Friday, 29 November 2013


Things still aren't looking good for Ben Stiller's The Secret Life of Walter Mitty, with the poor reviews and all that! But there's still hope, right? Right...?


After all those (worthy) documentaries about the West Memphis Three, Atom Egoyan takes a non-documentary approach to telling the story, which has been slowly unravelling over the past twenty years. Reviews weren't terribly nice when the film showed at Toronto, which has been de rigeur for Egoyan of late, as his career has taken some perplexing turns. I wasn't as sold on this before I saw the trailer, despite my love of the Canadian filmmaker, which makes it feel more like an Egoyan film than I had expected it might. I particularly like Paul Sarossy's cinematography. But then, those reviews. Await this next year, probably not around awards season.


This trailer looks pretty official, but I haven't heard much about it so I'm not sure if this has been leaked or something? 'Undiscovered'... riiight cos Shakespeare is just so obscure! No info on release dates as yet - next year is expected though.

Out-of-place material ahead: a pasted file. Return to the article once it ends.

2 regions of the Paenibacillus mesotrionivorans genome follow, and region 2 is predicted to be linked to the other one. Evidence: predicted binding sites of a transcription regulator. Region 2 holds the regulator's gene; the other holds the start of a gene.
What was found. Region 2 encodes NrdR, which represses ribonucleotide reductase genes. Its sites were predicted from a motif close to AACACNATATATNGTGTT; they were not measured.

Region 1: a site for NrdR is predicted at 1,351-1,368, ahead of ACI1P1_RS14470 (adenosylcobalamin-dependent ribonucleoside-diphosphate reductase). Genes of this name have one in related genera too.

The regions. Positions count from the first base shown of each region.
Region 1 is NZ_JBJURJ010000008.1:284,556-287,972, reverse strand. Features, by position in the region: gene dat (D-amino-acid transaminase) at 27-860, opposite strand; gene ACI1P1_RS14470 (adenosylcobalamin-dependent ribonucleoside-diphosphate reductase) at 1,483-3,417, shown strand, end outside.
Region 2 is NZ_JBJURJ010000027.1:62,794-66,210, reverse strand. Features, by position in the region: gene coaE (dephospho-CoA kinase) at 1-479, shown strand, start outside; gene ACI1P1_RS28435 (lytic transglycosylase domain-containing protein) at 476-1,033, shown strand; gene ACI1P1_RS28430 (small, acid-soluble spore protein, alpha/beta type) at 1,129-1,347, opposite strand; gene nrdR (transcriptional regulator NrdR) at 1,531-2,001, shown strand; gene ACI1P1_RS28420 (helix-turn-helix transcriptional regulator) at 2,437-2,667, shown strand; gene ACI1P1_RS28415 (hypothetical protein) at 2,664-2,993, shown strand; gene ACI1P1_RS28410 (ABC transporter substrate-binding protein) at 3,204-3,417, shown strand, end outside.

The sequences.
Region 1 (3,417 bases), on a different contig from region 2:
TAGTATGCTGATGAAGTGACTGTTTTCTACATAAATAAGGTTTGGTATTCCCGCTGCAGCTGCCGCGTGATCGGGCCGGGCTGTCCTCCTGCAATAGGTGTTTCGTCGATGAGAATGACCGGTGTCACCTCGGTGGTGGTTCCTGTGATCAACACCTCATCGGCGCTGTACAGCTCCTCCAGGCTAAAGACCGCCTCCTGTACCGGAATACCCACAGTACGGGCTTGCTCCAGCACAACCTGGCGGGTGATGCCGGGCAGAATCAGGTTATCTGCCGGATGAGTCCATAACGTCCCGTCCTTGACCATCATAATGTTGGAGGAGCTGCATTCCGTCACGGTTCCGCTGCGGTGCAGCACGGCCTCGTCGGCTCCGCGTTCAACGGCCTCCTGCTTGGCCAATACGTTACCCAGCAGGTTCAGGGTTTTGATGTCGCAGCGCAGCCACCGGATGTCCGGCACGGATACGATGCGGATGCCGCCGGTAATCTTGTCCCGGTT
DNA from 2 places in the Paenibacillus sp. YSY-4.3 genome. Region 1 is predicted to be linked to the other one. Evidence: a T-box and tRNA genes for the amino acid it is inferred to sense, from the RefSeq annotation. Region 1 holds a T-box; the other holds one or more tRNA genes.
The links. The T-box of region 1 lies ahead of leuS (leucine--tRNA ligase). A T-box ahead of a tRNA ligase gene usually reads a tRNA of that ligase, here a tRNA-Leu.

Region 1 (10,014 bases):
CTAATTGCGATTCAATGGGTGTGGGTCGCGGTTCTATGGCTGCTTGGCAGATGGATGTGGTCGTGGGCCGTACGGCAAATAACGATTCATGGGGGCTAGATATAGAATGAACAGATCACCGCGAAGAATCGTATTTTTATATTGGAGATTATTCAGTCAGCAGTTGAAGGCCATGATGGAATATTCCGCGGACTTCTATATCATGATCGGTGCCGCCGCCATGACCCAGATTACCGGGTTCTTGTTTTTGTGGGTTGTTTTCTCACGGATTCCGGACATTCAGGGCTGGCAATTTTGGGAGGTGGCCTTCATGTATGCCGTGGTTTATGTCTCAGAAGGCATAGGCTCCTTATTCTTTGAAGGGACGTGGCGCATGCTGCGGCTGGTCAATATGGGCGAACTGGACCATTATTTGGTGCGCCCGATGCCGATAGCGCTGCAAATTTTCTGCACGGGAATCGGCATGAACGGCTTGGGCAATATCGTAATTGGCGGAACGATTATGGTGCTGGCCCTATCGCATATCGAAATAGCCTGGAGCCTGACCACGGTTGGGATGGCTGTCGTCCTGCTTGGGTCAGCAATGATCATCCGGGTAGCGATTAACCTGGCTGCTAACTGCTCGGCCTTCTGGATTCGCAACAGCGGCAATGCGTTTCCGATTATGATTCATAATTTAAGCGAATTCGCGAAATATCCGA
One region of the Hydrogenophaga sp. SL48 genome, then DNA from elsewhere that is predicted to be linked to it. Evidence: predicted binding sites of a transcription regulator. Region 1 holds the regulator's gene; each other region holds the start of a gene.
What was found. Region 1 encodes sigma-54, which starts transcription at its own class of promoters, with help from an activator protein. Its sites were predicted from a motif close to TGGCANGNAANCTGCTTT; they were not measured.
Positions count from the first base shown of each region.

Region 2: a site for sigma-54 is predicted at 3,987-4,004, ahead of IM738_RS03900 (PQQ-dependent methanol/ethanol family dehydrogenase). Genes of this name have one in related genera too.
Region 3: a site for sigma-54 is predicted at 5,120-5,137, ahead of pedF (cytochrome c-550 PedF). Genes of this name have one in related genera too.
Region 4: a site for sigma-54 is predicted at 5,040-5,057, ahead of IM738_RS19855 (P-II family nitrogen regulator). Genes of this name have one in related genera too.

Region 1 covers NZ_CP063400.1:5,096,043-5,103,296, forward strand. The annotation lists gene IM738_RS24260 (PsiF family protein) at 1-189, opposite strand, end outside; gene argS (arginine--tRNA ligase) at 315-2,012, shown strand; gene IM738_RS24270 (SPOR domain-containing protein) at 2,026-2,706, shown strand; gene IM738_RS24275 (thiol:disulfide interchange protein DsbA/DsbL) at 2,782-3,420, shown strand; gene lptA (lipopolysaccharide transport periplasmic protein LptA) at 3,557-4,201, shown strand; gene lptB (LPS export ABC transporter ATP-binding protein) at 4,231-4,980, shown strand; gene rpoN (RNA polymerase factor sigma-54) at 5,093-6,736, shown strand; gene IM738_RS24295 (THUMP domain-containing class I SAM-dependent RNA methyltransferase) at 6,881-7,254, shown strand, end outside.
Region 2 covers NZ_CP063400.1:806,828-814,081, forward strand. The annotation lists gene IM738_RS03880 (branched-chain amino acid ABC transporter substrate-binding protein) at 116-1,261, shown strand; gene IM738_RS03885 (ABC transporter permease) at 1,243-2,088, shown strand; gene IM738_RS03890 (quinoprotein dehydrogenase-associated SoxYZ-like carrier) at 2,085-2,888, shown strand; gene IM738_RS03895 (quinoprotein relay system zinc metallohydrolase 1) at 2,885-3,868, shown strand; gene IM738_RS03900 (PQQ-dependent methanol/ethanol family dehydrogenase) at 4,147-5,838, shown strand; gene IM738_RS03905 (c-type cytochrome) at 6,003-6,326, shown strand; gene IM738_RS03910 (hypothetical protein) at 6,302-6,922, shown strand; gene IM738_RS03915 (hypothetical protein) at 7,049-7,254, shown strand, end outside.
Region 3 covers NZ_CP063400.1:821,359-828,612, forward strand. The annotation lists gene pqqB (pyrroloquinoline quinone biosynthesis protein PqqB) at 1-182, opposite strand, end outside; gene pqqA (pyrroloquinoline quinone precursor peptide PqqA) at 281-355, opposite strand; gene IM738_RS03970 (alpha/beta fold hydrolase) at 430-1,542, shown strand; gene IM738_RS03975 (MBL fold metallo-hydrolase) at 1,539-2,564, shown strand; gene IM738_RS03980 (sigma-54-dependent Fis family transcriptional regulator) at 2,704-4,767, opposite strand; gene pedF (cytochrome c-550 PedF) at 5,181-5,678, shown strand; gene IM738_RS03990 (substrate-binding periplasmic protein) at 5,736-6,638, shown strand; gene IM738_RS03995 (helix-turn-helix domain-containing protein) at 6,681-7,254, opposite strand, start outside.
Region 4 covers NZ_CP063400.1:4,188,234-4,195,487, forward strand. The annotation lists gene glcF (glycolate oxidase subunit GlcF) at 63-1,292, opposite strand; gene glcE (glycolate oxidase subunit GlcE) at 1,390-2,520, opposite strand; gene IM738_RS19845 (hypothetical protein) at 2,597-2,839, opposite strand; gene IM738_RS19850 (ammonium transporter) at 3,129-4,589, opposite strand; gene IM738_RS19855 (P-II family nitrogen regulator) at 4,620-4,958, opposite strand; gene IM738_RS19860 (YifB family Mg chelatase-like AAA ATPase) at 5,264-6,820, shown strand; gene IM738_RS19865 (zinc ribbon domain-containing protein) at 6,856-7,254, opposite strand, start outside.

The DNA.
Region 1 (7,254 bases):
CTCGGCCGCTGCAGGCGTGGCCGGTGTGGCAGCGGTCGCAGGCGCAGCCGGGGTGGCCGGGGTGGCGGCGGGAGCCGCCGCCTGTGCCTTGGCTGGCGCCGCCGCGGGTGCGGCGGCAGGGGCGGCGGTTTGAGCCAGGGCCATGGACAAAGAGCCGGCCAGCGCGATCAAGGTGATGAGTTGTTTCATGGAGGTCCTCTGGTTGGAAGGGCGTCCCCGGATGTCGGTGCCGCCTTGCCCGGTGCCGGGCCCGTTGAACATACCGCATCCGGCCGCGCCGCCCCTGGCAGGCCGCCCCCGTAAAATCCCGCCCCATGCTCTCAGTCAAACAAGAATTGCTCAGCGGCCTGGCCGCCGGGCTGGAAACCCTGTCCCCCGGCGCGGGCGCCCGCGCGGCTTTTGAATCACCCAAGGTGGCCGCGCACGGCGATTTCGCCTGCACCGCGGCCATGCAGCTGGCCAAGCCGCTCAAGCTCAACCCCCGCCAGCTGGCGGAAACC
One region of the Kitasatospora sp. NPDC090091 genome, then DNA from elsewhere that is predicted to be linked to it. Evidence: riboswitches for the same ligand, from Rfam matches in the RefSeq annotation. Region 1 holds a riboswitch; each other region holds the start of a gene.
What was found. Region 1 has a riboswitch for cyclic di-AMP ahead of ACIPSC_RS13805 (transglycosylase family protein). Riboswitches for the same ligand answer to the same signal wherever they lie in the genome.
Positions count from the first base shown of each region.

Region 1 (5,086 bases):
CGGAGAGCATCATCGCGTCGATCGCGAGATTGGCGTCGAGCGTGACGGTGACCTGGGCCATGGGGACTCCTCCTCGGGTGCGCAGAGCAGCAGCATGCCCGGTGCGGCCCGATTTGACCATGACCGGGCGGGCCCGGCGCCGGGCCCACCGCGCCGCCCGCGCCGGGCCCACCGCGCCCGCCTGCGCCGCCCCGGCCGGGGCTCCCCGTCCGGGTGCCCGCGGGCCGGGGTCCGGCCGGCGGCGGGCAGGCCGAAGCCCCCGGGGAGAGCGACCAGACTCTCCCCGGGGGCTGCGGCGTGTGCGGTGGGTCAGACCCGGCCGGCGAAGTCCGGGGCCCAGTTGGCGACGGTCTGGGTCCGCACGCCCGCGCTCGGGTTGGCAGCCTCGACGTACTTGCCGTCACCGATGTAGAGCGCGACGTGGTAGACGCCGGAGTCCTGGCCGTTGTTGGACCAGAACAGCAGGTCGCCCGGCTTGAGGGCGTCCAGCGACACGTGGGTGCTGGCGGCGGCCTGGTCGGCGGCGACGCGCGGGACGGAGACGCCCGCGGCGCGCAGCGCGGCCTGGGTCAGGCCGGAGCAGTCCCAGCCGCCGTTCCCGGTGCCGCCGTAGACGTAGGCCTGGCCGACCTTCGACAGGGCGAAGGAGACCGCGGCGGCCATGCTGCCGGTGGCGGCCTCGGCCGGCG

No, I'm being serious. And I don't think it's because Marcus Nispel's 2009 remake is shit. It was a Warner Bros. film. The new one, due for release on the 13th of March 2015 (obvs that's a Friday fs), is Paramount. It'll be a complete reboot of the franchise, not a sequel to the recent reboot. And it'll be a found footage horror film. Yeh, another one of those. In the name of goodness I wish Jason Voorhees were a real thing and were here right now and he could just lop my head right off because this is one of the worst ideas I've ever heard and now I can say with utter certainty that there is no hope for the human race.